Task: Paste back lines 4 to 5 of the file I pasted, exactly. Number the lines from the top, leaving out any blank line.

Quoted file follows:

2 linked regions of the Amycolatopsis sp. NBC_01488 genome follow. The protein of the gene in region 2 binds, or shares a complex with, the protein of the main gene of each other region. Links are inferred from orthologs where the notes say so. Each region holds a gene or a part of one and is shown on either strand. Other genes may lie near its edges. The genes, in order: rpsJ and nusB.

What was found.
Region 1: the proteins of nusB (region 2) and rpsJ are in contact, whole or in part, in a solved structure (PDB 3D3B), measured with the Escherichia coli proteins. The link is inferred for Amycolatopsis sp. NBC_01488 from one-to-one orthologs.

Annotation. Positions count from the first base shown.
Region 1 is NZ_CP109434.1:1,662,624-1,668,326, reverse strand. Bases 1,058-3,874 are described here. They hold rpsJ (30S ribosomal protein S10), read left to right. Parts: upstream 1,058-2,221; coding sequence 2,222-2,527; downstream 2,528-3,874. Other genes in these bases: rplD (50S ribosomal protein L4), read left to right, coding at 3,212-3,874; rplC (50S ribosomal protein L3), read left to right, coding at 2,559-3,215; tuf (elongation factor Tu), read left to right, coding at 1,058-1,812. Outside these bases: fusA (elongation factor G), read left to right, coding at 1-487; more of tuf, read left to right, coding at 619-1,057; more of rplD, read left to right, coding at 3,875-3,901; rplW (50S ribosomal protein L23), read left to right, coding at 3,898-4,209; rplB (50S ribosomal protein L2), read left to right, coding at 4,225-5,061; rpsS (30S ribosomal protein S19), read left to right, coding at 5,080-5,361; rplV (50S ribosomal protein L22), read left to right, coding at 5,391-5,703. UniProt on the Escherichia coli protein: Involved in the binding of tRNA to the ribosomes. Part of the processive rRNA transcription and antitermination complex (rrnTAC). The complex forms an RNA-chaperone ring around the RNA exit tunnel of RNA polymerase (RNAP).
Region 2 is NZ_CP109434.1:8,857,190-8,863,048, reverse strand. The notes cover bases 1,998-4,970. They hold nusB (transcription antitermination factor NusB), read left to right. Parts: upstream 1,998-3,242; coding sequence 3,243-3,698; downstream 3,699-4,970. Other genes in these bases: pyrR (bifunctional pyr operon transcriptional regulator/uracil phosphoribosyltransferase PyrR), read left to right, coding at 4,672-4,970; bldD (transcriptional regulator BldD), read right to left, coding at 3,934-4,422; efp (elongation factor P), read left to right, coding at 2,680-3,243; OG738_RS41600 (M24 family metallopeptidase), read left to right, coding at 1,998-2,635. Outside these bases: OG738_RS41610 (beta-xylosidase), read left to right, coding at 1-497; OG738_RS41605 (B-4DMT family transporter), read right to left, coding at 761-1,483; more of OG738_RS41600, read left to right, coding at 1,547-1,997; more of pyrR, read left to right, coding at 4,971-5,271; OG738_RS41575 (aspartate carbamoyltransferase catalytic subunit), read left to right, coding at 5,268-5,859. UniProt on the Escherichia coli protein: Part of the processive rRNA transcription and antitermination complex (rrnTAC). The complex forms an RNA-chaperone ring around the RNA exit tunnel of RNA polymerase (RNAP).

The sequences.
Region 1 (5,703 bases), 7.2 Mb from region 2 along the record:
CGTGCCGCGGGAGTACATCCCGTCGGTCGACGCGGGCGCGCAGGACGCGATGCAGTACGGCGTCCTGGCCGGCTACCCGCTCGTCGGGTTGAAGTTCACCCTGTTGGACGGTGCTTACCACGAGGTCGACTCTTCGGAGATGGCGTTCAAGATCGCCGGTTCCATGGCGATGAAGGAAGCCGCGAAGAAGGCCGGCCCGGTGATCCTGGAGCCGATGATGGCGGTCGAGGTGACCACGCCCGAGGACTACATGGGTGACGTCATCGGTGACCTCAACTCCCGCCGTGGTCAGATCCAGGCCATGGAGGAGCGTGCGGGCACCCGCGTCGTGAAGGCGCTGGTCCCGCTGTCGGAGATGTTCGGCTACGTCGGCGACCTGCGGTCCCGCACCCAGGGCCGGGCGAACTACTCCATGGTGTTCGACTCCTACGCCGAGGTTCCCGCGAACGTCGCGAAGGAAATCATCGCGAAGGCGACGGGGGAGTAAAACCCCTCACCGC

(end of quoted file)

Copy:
Annotation. Positions count from the first base shown.
Region 1 is NZ_CP109434.1:1,662,624-1,668,326, reverse strand. Bases 1,058-3,874 are described here. They hold rpsJ (30S ribosomal protein S10), read left to right. Parts: upstream 1,058-2,221; coding sequence 2,222-2,527; downstream 2,528-3,874. Other genes in these bases: rplD (50S ribosomal protein L4), read left to right, coding at 3,212-3,874; rplC (50S ribosomal protein L3), read left to right, coding at 2,559-3,215; tuf (elongation factor Tu), read left to right, coding at 1,058-1,812. Outside these bases: fusA (elongation factor G), read left to right, coding at 1-487; more of tuf, read left to right, coding at 619-1,057; more of rplD, read left to right, coding at 3,875-3,901; rplW (50S ribosomal protein L23), read left to right, coding at 3,898-4,209; rplB (50S ribosomal protein L2), read left to right, coding at 4,225-5,061; rpsS (30S ribosomal protein S19), read left to right, coding at 5,080-5,361; rplV (50S ribosomal protein L22), read left to right, coding at 5,391-5,703. UniProt on the Escherichia coli protein: Involved in the binding of tRNA to the ribosomes. Part of the processive rRNA transcription and antitermination complex (rrnTAC). The complex forms an RNA-chaperone ring around the RNA exit tunnel of RNA polymerase (RNAP).